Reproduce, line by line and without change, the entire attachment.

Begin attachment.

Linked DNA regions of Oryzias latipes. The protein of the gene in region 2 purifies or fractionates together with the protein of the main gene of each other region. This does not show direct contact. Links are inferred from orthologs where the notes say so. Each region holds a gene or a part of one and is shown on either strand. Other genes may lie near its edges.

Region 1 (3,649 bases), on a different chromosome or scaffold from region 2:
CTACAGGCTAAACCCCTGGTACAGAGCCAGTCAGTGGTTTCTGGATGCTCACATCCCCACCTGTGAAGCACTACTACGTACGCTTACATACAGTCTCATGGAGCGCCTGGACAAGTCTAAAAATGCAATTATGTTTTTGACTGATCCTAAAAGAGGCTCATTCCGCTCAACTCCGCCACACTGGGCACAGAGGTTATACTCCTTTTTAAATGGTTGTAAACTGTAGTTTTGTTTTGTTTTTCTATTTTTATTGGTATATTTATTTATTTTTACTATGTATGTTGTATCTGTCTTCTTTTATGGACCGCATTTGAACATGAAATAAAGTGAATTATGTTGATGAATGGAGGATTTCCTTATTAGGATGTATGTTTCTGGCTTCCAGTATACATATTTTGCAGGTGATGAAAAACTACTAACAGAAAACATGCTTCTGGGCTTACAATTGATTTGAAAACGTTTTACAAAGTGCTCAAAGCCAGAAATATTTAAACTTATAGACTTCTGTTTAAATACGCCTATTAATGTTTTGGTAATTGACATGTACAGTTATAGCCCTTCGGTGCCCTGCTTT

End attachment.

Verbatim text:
Linked DNA regions of Oryzias latipes. The protein of the gene in region 2 purifies or fractionates together with the protein of the main gene of each other region. This does not show direct contact. Links are inferred from orthologs where the notes say so. Each region holds a gene or a part of one and is shown on either strand. Other genes may lie near its edges.

Region 1 (3,649 bases), on a different chromosome or scaffold from region 2:
CTACAGGCTAAACCCCTGGTACAGAGCCAGTCAGTGGTTTCTGGATGCTCACATCCCCACCTGTGAAGCACTACTACGTACGCTTACATACAGTCTCATGGAGCGCCTGGACAAGTCTAAAAATGCAATTATGTTTTTGACTGATCCTAAAAGAGGCTCATTCCGCTCAACTCCGCCACACTGGGCACAGAGGTTATACTCCTTTTTAAATGGTTGTAAACTGTAGTTTTGTTTTGTTTTTCTATTTTTATTGGTATATTTATTTATTTTTACTATGTATGTTGTATCTGTCTTCTTTTATGGACCGCATTTGAACATGAAATAAAGTGAATTATGTTGATGAATGGAGGATTTCCTTATTAGGATGTATGTTTCTGGCTTCCAGTATACATATTTTGCAGGTGATGAAAAACTACTAACAGAAAACATGCTTCTGGGCTTACAATTGATTTGAAAACGTTTTACAAAGTGCTCAAAGCCAGAAATATTTAAACTTATAGACTTCTGTTTAAATACGCCTATTAATGTTTTGGTAATTGACATGTACAGTTATAGCCCTTCGGTGCCCTGCTTT